Stanley, I’ve always maintained, had more fun in Edmonton. But I suspect Stanley has never been more bored than he has here this week.
Stanley, you see, is in quarantine with his handler, Phil Prichard, a.k.a. The Keeper of the Cup.
In many ways, the fun Stanley had in Edmonton in 1984, ’85, ’87, ’88 and ’90 is quite likely the reason Prichard got the job in the first place.
The ’80s era Oilers believed in taking Stanley to the fans and the nightly pub crawl was legendary. On one occasion, Stanley even showed up at a strip joint. One night, he even got wrecked … and ended up in the service department of a local car dealership getting the dents pounded out.
The other day, when Prichard checked himself into the J.W. Marriott for his quarantine, he tweeted a picture of the Stanley Cup sitting on the dresser in his hotel room.
They’ve been a lot of places together over the years, these two, but were never forced to sit through a quarantine.
“I’m not complaining. This is year 32 for me. And just being here is something,” said Prichard, an employee of the Hockey Hall of Fame. “The NHL has done a great job on the bubble. Hockey has been played to its usual high calibre level while everyone is safe and sound and I think the league is the envy of the entire sports world right now.”
Indeed. When this all started as the 24 teams checked into the bubbles in Toronto and Edmonton, there was still great debate whether Prichard would be delivering the Stanley Cup here for commissioner Gary Bettman, who has also been here in quarantine, to present it at the end.
Monday, the league issued the latest update extending their clean sheet of COVID-19 testing to seven weeks inside the bubbles. Zero positives.
Stanley has yet to discover if he’ll be able to make the usual visits with Prichard on the day-with-the-Cup tradition that last year brought them to Callahoo, just north of Edmonton for a celebration with the community at the arena and visit to the home of St. Louis Blues head coach Craig Berube. But it’ll probably be determined on a case-by-case situation.
“The Stanley Cup off-season protocol is still being debated. I do expect it to travel to the winning team’s city,” NHL deputy commissioner Bill Daly told me here Monday.
I’ve always thought it would be a great assignment to follow Stanley around on today’s player-per-day tour and maybe have a few beers with Prichard telling some of the stories, off the record, that he can’t tell.
I’d especially like to get him to confess how it is for him at this stage of the playoffs as a fan.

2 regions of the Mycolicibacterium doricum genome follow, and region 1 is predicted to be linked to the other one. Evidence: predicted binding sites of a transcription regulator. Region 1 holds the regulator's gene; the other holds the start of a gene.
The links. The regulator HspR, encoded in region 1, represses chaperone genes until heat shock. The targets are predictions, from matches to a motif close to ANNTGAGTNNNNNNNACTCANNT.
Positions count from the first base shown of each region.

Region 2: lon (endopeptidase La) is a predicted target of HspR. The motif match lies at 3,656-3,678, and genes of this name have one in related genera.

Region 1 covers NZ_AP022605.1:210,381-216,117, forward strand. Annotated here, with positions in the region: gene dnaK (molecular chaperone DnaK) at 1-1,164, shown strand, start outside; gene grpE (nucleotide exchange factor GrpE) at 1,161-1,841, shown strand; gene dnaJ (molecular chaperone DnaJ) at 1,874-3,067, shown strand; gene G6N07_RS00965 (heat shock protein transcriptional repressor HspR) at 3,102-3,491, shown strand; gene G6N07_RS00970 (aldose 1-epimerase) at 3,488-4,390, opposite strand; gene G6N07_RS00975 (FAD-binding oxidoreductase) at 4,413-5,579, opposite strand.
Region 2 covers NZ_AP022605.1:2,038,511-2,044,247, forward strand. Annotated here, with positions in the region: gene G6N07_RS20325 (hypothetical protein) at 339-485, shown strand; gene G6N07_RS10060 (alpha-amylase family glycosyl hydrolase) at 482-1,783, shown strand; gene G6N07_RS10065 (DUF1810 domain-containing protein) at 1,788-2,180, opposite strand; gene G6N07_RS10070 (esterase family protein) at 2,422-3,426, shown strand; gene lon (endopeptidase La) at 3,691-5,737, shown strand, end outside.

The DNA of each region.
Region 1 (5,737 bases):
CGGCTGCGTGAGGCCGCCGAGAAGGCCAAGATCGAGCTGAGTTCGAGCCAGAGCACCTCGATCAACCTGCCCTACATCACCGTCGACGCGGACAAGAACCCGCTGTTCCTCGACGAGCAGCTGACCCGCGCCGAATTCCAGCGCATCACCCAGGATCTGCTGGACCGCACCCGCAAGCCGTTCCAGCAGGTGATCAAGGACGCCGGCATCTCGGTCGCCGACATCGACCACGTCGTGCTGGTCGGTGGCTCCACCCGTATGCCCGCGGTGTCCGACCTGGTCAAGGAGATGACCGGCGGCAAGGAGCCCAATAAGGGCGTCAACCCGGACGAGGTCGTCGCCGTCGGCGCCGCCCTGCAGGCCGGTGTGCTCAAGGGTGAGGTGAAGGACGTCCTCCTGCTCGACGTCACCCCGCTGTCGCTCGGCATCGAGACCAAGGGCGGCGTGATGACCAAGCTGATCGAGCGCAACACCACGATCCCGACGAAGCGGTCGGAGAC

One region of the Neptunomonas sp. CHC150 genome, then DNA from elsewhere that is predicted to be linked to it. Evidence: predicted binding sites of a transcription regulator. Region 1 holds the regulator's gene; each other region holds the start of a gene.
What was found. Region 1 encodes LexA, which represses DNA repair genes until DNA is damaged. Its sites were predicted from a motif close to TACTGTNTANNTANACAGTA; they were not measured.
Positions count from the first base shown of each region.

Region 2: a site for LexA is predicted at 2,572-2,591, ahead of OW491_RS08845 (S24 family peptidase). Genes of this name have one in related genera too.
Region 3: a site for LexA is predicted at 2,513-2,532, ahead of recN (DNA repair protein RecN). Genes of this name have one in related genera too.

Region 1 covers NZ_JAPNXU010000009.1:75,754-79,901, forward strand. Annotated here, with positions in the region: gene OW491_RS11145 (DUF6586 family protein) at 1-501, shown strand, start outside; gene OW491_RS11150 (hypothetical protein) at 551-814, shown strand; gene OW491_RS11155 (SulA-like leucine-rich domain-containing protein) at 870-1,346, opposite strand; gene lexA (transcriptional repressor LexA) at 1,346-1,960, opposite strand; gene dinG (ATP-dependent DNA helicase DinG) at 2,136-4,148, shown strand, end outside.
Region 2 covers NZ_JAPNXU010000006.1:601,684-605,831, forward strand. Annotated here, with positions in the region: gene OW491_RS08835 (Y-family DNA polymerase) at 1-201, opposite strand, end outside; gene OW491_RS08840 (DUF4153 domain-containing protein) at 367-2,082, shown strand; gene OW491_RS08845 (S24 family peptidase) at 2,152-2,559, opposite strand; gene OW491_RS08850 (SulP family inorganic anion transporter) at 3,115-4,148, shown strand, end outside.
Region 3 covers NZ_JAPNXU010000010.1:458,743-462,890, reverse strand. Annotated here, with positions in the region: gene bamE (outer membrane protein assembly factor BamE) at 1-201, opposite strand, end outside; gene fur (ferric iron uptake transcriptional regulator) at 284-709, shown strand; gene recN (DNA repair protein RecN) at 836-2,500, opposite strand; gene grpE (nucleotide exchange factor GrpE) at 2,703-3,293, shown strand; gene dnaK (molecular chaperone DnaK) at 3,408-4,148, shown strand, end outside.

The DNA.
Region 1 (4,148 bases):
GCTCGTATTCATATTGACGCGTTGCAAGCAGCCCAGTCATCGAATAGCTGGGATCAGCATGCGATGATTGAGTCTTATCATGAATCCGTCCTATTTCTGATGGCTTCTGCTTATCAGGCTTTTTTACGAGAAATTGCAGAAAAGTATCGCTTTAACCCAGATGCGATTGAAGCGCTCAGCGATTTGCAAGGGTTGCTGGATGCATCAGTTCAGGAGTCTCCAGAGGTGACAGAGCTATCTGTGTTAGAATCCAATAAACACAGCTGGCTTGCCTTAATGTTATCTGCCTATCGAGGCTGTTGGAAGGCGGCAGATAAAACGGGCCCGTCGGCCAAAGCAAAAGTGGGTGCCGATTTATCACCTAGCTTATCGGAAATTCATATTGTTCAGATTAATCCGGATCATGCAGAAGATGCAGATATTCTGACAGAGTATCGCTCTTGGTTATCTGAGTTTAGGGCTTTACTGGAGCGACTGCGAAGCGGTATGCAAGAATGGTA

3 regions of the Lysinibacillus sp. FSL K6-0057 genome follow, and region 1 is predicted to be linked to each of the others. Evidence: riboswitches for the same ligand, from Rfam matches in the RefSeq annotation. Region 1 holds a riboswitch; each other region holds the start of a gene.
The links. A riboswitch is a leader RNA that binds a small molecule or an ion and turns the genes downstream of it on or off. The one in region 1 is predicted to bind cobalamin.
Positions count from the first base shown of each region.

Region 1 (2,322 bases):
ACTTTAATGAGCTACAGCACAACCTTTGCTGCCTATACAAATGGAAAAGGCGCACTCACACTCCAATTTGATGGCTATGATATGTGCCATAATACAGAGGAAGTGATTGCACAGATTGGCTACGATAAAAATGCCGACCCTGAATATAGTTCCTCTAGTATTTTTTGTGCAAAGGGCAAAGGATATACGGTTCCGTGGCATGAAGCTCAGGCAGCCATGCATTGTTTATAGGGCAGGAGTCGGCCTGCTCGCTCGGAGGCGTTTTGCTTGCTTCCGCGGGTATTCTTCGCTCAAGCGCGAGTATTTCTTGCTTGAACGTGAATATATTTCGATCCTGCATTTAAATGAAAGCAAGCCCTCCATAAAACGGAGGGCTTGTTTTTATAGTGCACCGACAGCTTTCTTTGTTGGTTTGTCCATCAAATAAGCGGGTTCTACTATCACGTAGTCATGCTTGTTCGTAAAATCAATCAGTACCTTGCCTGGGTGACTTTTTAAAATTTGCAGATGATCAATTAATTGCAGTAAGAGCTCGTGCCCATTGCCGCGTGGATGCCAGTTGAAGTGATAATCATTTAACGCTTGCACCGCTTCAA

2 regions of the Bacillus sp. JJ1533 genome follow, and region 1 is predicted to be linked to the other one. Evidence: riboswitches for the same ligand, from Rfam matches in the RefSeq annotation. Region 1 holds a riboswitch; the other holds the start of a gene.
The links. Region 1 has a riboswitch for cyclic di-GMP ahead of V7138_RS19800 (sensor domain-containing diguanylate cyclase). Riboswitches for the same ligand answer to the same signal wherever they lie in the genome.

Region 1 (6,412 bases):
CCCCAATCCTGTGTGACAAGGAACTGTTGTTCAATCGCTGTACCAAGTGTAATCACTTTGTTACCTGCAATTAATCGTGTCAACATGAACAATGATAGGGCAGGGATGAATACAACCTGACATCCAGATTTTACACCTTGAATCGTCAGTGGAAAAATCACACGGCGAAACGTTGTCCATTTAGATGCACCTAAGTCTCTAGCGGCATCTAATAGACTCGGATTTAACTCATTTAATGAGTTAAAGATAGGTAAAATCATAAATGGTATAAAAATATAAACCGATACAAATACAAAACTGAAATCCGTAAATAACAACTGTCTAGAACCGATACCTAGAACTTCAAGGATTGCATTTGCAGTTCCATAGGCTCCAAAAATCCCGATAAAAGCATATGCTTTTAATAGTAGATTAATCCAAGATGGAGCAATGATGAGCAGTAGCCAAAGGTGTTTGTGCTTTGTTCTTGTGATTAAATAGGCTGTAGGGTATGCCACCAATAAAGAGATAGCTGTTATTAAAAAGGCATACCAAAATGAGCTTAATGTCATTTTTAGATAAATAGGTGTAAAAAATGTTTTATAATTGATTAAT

I mean, who is he hoping will win this Eastern Conference Final that’s now gone to Game 6 following Jordan Eberle’s winner in double overtime Tuesday? Surely, he’s checked the rosters of the New York Islanders and Tampa Bay Lightning and the hometowns of the players and some of the destinations that might be involved.
Had he been cheering for the Golden Knights to be able to experience a Stanley Cup parade in Vegas? After all these years, is he looking forward to a parade in a Canadian city and maybe bringing Stanley back to Edmonton to visit some of the Cup’s old haunts that may still be around.
Prichard’s lips are zipped on that sort of stuff, but they’ve been to a lot of places and seen a lot of things together, these two.
So far, Prichard has been to 28 countries with Stanley.
They’ve been to the Great Wall of China and virtually ever hockey capital in the world. But Pritchard admits one thing: The smaller the town the player comes from, the more fun it tends to be.
“In the smaller communities, everyone comes out to the celebration and everyone knows everyone,” he said. “I love the first time to the town or village. Recently, we visited Phillipp Grubauer’s small mountain hometown in Bavaria. It had it’s own brewery and culture. We went mountain climbing among the farms and it was just a great day.
“Teemu Selanne’s day with the Cup in Helsinki was outstanding. He shared with everyone.
“Pat Maroon last year in St. Louis was marvelous. He was a hometown boy on his hometown team and it was pretty special for St. Louis fans.
Chris Simon took it back to his hometown in Wawa (Ont.) and shared it with kids in the community. Sidney Crosby did the same three times so far in Cole Harbour, N.S.
“I’m always thrilled to be a part of it, to see the smiles and the memories. It’s such a great thing to hoist the Cup in your hometown to share with all of the people who helped you along the journey toward becoming a Stanley Cup champion,” said Prichard.
So, for a few minutes prior to Game 6 Thursday between the Islanders and the Lightning, check out the rosters of the two teams and the already-through-to-the-finals Dallas Stars, and imagine if you were invited to tag along, the destinations that might be involved.
What team would you be hoping to win? It’s a fun exercise and adds a whole new perspective to watching a hockey game.
On Twitter: @byterryjones
Copyright Postmedia Network Inc., 2020